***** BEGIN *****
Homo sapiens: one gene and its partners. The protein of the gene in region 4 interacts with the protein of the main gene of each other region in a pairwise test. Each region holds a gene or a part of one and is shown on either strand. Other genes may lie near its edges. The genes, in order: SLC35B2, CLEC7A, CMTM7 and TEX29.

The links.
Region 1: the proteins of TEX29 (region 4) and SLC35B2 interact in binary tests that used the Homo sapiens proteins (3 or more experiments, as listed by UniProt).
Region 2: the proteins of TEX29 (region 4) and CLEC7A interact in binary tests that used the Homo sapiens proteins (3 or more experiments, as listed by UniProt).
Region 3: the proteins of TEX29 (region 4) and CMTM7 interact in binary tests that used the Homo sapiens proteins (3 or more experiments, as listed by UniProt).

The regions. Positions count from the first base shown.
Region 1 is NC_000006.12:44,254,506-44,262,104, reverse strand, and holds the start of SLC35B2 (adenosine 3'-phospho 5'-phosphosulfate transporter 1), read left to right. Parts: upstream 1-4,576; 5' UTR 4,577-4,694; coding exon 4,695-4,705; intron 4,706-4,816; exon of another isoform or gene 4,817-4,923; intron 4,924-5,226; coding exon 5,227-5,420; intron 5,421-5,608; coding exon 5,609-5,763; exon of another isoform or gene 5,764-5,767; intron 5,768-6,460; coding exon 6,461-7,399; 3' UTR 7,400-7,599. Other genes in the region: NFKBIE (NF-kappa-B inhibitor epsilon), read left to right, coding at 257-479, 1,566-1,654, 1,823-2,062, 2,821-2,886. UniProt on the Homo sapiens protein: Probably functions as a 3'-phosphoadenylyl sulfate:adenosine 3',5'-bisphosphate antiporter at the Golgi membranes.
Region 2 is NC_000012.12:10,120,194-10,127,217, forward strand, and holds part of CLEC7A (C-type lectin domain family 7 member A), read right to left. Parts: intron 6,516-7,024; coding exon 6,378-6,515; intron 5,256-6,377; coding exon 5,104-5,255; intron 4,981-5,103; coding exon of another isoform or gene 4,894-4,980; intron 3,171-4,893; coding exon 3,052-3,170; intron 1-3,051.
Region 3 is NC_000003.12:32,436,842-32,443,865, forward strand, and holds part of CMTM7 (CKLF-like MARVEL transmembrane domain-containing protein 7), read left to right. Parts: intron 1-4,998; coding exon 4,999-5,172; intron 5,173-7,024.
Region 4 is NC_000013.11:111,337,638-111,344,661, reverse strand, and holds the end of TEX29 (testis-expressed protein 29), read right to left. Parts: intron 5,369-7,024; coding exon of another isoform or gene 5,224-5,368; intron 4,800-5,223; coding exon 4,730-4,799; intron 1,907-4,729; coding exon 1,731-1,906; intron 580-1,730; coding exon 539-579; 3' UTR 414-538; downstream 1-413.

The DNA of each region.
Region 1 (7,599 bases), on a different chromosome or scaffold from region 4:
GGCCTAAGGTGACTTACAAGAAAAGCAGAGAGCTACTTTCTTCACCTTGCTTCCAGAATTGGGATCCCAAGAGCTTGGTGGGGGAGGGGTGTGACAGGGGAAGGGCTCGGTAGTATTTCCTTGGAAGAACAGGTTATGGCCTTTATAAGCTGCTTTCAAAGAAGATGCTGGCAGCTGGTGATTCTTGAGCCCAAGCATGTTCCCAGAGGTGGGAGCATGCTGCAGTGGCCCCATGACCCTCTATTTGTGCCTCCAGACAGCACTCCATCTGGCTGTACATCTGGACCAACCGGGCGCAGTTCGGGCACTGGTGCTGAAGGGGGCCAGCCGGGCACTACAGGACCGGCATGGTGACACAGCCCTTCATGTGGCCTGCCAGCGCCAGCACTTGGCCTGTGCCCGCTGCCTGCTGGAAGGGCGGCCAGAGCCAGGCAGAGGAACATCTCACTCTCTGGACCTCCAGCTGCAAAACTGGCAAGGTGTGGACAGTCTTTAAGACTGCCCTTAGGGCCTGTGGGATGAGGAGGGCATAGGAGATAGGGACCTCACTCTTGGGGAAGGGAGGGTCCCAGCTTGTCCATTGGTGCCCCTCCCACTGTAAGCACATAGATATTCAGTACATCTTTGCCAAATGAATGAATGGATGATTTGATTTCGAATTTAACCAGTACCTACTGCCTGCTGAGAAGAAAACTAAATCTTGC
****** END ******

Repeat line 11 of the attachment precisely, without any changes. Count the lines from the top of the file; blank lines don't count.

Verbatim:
The DNA of each region.